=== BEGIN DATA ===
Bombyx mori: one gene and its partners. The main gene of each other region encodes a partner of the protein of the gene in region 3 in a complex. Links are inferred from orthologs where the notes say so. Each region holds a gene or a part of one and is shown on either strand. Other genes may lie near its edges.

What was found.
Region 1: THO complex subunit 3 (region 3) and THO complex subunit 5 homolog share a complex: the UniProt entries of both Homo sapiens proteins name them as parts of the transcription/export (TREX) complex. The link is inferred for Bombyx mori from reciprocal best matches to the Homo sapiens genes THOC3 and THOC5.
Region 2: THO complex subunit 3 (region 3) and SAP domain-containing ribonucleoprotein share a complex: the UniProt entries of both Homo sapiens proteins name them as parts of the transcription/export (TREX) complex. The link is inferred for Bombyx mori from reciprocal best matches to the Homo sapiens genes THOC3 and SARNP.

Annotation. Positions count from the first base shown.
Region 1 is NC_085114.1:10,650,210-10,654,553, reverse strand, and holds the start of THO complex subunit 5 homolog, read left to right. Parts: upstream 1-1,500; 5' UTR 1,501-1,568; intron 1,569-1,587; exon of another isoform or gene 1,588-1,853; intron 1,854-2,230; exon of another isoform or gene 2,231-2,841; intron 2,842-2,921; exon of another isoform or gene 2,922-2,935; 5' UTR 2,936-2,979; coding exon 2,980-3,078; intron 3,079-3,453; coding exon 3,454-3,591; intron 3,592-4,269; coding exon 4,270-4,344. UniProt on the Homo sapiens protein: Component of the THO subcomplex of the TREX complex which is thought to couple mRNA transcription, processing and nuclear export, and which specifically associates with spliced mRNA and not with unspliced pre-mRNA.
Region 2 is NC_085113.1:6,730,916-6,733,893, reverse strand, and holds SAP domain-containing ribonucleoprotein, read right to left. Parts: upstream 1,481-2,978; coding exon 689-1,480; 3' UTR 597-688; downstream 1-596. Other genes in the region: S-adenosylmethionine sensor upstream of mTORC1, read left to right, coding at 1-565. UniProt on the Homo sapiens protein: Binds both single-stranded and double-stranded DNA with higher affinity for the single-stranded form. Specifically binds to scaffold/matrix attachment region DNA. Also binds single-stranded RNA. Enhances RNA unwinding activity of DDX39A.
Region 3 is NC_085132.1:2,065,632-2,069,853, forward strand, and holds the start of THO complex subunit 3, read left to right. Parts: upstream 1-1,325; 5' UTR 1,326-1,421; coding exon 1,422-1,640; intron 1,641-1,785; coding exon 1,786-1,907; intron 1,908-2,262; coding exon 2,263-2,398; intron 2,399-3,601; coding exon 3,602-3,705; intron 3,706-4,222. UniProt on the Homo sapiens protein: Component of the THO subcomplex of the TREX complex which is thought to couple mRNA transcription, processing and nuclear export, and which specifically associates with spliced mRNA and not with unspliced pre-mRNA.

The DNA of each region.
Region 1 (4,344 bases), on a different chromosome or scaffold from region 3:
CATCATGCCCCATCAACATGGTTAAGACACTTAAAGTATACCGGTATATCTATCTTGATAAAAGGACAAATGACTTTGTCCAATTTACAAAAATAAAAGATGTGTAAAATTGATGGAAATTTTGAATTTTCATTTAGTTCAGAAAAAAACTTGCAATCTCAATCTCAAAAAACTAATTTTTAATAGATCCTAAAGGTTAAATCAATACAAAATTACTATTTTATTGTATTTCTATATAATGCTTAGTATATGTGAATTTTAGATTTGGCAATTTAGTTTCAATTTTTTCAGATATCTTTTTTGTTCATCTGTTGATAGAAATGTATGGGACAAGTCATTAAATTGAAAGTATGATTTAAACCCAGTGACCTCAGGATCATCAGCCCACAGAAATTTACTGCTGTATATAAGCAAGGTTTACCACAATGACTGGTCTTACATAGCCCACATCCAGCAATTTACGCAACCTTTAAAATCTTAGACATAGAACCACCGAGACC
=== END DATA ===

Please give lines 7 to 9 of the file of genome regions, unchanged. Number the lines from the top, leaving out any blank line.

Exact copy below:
Region 2 is NC_085113.1:6,730,916-6,733,893, reverse strand, and holds SAP domain-containing ribonucleoprotein, read right to left. Parts: upstream 1,481-2,978; coding exon 689-1,480; 3' UTR 597-688; downstream 1-596. Other genes in the region: S-adenosylmethionine sensor upstream of mTORC1, read left to right, coding at 1-565. UniProt on the Homo sapiens protein: Binds both single-stranded and double-stranded DNA with higher affinity for the single-stranded form. Specifically binds to scaffold/matrix attachment region DNA. Also binds single-stranded RNA. Enhances RNA unwinding activity of DDX39A.
Region 3 is NC_085132.1:2,065,632-2,069,853, forward strand, and holds the start of THO complex subunit 3, read left to right. Parts: upstream 1-1,325; 5' UTR 1,326-1,421; coding exon 1,422-1,640; intron 1,641-1,785; coding exon 1,786-1,907; intron 1,908-2,262; coding exon 2,263-2,398; intron 2,399-3,601; coding exon 3,602-3,705; intron 3,706-4,222. UniProt on the Homo sapiens protein: Component of the THO subcomplex of the TREX complex which is thought to couple mRNA transcription, processing and nuclear export, and which specifically associates with spliced mRNA and not with unspliced pre-mRNA.

The DNA of each region.